Predicting asthma-related crisis events using routine electronic healthcare data: A quantitative database analysis study

Noble, Michael, Burden, Annie, Stirling, Susan, Clark, Allan B., Musgrave, Stanley, Alsallakh, Mohammad A., Price, David, Davies, Gwyneth A., Pinnock, Hilary, Pond, Martin, Sheikh, Aziz, Sims, Erika J., Walker, Samantha and Wilson, Andrew M. (2021) Predicting asthma-related crisis events using routine electronic healthcare data: A quantitative database analysis study. British Journal of General Practice, 71 (713). e948-e957. ISSN 0960-1643

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Abstract

Background: There is no published algorithm predicting asthma crisis events (accident and emergency [A&E] attendance, hospitalisation, or death) using routinely available electronic health record (EHR) data.  Aim: To develop an algorithm to identify individuals at high risk of an asthma crisis event. Design and setting Database analysis from primary care EHRs of people with asthma across England and Scotland.  Method: Multivariable logistic regression was applied to a dataset of 61 861 people with asthma from England and Scotland using the Clinical Practice Research Datalink. External validation was performed using the Secure Anonymised Information Linkage Databank of 174 240 patients from Wales. Outcomes were ≥1 hospitalisation (development dataset) and asthma-related hospitalisation, A&E attendance, or death (validation dataset) within a 12-month period.  Results: Risk factors for asthma-related crisis events included previous hospitalisation, older age, underweight, smoking, and blood eosinophilia. The prediction algorithm had acceptable predictive ability with a receiver operating characteristic of 0.71 (95% confidence interval [CI] = 0.70 to 0.72) in the validation dataset. Using a cut-point based on the 7% of the population at greatest risk results in a positive predictive value of 5.7% (95% CI = 5.3% to 6.1%) and a negative predictive value of 98.9% (95% CI = 98.9% to 99.0%), with sensitivity of 28.5% (95% CI = 26.7% to 30.3%) and specificity of 93.3% (95% CI = 93.2% to 93.4%); those individuals had an event risk of 6.0% compared with 1.1% for the remaining population. In total, 18 people would need to be followed to identify one admission.  Conclusion: This externally validated algorithm has acceptable predictive ability for identifying patients at high risk of asthma-related crisis events and excluding those not at high risk.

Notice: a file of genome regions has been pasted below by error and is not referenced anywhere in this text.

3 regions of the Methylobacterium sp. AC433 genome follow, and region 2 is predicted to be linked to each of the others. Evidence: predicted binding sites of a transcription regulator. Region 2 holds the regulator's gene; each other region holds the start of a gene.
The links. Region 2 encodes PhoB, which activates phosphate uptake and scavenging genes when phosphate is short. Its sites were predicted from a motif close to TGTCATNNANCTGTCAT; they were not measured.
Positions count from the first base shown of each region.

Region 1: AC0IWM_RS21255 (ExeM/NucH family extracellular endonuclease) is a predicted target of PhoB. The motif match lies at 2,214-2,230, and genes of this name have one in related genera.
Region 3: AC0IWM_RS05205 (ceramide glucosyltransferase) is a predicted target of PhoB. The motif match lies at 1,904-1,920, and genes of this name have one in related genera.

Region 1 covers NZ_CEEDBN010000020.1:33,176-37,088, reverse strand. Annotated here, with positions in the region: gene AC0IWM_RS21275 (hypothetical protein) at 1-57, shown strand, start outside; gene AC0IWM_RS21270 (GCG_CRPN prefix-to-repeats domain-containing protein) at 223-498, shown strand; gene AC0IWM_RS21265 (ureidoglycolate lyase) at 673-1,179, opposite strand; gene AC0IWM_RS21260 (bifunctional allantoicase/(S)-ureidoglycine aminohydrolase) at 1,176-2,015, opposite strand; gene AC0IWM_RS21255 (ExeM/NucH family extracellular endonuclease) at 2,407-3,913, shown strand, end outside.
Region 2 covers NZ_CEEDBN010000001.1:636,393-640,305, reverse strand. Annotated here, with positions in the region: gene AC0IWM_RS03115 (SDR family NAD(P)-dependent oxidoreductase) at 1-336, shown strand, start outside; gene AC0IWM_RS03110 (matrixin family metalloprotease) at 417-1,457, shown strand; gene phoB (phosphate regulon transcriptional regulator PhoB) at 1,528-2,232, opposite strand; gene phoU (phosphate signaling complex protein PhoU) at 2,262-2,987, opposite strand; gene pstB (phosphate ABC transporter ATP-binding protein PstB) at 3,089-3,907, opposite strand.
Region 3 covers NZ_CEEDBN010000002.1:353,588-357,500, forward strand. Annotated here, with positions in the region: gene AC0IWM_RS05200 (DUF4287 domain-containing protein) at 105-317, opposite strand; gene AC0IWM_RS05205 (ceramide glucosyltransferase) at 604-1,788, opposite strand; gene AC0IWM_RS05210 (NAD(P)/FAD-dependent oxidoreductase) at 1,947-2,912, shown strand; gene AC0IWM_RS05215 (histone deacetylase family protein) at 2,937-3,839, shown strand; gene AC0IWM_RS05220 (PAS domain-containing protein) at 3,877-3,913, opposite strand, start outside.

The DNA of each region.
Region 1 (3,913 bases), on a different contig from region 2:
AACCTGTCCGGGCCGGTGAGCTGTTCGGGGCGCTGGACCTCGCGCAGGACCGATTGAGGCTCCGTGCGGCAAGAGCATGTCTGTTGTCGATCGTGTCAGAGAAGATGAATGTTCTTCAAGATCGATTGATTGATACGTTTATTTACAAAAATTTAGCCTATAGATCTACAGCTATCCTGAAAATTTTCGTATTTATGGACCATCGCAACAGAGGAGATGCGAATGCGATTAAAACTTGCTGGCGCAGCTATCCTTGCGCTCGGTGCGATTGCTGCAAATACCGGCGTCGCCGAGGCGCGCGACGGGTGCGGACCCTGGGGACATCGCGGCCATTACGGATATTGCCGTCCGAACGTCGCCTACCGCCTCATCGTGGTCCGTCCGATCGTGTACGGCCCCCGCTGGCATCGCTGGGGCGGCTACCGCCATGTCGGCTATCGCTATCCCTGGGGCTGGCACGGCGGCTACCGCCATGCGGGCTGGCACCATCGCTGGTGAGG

Item Type: Article
Additional Information: Funding Information: The dataset and statistical analyses for the derivation of the algorithm were funded and delivered by the Observational and Pragmatic Research Institute. This article presents independent research funded by the National Institute for Health Research (NIHR) under its Health Technology Assessment programme (grant reference number: 13/34/70). The views expressed are those of the author(s) and not necessarily those of the NHS, the NIHR, or the Department of Health and Social Care. Funding Information: The authors would like to thank Derek Skinner of the Observational and Pragmatic Research Institute for his support in analytical dataset generation and statistical analyses. They would also like to acknowledge the support of the Asthma UK Centre for Applied Research for its help with this study. Publisher Copyright: ©The Authors
Uncontrolled Keywords: algorithms,asthma,asthma attack,general practice,prediction,risk,family practice ,/dk/atira/pure/subjectarea/asjc/2700/2714
Faculty \ School: Faculty of Medicine and Health Sciences > Norwich Medical School
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Depositing User: LivePure Connector
Date Deposited: 17 Jun 2021 00:06
Last Modified: 24 May 2022 14:31
URI: https://ueaeprints.uea.ac.uk/id/eprint/80284
DOI: 10.3399/BJGP.2020.1042

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